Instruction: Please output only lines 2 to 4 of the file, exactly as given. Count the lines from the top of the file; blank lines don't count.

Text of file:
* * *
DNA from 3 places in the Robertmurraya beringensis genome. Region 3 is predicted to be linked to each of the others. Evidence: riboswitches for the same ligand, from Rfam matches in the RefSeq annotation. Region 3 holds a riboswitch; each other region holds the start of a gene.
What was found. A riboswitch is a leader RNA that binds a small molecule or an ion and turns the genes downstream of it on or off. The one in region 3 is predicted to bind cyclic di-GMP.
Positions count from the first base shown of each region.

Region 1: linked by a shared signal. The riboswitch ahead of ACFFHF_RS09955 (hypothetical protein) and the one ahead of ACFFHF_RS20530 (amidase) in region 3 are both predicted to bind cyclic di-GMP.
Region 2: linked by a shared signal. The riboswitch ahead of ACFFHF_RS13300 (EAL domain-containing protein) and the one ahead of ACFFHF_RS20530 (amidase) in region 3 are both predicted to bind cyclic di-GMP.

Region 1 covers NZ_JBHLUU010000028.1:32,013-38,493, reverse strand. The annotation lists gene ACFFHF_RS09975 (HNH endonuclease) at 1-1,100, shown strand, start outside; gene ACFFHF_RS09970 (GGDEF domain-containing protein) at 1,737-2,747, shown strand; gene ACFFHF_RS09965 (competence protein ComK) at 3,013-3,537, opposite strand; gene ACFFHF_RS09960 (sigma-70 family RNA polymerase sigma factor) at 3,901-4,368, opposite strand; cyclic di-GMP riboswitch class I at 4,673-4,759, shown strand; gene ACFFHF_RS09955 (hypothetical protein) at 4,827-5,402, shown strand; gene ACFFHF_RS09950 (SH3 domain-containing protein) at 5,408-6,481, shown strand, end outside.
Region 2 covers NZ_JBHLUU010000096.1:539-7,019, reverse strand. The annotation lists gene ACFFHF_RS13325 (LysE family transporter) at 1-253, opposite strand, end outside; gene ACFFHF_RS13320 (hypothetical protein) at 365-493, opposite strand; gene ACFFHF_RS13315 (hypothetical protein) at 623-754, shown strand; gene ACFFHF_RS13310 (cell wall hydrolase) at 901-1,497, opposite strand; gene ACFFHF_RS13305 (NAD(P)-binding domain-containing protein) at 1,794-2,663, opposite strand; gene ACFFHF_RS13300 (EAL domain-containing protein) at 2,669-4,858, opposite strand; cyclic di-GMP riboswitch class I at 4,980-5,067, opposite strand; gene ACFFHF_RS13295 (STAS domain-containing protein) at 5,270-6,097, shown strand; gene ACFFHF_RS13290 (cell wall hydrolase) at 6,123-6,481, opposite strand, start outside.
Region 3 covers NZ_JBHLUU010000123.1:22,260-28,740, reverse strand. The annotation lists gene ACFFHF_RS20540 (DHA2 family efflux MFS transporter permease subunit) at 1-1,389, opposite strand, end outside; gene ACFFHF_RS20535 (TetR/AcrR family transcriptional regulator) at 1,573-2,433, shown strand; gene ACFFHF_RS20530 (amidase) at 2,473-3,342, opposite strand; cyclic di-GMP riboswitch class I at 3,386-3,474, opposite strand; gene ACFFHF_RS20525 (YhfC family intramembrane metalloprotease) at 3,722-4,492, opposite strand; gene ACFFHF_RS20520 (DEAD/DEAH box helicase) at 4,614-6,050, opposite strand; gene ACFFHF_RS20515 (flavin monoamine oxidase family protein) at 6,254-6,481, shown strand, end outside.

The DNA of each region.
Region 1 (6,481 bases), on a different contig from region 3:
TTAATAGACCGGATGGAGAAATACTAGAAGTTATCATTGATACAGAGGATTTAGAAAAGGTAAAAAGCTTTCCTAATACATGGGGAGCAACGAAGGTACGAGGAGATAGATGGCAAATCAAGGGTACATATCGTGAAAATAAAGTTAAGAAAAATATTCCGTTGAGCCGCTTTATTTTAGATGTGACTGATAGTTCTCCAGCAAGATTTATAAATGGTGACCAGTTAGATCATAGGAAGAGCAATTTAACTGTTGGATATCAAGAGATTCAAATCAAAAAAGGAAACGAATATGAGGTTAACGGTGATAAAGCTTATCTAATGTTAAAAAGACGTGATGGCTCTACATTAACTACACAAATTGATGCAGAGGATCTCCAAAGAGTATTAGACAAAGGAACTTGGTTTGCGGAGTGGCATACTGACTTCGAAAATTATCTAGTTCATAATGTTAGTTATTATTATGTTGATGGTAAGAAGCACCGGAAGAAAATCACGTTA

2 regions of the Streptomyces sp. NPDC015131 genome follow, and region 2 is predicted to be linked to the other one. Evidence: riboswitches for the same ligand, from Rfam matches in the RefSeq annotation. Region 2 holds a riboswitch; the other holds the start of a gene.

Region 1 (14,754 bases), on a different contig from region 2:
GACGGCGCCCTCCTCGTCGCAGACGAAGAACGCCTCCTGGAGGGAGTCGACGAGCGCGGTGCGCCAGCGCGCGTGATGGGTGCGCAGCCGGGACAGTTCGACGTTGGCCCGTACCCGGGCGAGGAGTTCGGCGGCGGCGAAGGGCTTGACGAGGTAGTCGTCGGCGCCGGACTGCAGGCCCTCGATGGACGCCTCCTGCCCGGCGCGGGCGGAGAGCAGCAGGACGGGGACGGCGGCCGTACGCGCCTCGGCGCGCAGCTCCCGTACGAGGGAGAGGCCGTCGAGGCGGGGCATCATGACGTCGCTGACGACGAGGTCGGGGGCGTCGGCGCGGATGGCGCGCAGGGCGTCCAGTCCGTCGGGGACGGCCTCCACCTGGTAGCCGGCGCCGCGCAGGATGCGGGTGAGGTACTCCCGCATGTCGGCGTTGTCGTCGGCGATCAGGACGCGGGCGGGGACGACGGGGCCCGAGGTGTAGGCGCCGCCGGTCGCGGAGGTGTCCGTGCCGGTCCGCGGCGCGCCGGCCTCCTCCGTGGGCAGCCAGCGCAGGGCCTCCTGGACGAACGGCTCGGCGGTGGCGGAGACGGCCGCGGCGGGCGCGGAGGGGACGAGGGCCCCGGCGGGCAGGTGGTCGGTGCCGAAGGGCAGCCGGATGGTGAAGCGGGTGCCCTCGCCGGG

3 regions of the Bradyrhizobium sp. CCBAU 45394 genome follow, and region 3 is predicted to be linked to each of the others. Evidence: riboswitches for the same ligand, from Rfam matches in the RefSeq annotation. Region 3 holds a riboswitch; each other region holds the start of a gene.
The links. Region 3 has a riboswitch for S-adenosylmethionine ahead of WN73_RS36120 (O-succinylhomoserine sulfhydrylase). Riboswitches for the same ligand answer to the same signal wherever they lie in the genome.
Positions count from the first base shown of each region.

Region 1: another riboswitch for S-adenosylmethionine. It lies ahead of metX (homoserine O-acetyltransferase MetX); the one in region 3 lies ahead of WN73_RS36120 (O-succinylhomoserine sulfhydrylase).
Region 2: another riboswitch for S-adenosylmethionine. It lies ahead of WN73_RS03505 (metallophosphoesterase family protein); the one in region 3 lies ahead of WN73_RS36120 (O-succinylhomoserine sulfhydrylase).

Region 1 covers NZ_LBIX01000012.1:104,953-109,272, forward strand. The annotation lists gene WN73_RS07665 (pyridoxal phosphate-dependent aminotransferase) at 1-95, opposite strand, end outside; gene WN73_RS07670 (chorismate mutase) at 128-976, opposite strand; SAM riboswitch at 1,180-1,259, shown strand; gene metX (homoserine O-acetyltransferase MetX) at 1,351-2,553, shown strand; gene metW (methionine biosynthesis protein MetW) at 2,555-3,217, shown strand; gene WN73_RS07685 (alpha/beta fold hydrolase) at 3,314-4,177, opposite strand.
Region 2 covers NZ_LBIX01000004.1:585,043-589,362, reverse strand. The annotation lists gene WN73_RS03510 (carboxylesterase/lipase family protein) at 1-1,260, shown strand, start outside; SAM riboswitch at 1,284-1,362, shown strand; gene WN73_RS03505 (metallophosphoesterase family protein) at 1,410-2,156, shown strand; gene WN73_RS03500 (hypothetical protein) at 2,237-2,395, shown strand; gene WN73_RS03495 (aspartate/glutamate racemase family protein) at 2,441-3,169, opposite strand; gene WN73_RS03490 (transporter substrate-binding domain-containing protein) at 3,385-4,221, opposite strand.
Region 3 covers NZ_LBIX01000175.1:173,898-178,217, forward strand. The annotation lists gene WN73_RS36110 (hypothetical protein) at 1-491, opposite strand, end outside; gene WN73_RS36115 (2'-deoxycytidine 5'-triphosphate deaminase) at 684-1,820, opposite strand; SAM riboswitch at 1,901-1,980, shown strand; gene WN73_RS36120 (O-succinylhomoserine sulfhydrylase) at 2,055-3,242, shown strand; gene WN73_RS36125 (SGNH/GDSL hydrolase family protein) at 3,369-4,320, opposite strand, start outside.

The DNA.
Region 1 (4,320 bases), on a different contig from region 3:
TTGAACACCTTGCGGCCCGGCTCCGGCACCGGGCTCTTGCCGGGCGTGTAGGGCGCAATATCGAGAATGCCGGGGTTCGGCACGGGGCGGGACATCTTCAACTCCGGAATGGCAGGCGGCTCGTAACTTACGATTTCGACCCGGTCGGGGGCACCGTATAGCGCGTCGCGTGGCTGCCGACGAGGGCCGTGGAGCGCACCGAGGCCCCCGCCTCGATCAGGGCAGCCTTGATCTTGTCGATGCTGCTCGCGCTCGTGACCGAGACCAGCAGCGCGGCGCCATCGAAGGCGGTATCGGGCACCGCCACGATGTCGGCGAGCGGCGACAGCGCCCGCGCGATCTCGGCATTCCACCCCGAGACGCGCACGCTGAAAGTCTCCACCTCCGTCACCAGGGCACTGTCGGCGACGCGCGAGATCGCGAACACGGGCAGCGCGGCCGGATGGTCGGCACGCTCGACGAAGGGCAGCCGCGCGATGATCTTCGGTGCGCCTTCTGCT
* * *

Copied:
What was found. A riboswitch is a leader RNA that binds a small molecule or an ion and turns the genes downstream of it on or off. The one in region 3 is predicted to bind cyclic di-GMP.
Positions count from the first base shown of each region.

Region 1: linked by a shared signal. The riboswitch ahead of ACFFHF_RS09955 (hypothetical protein) and the one ahead of ACFFHF_RS20530 (amidase) in region 3 are both predicted to bind cyclic di-GMP.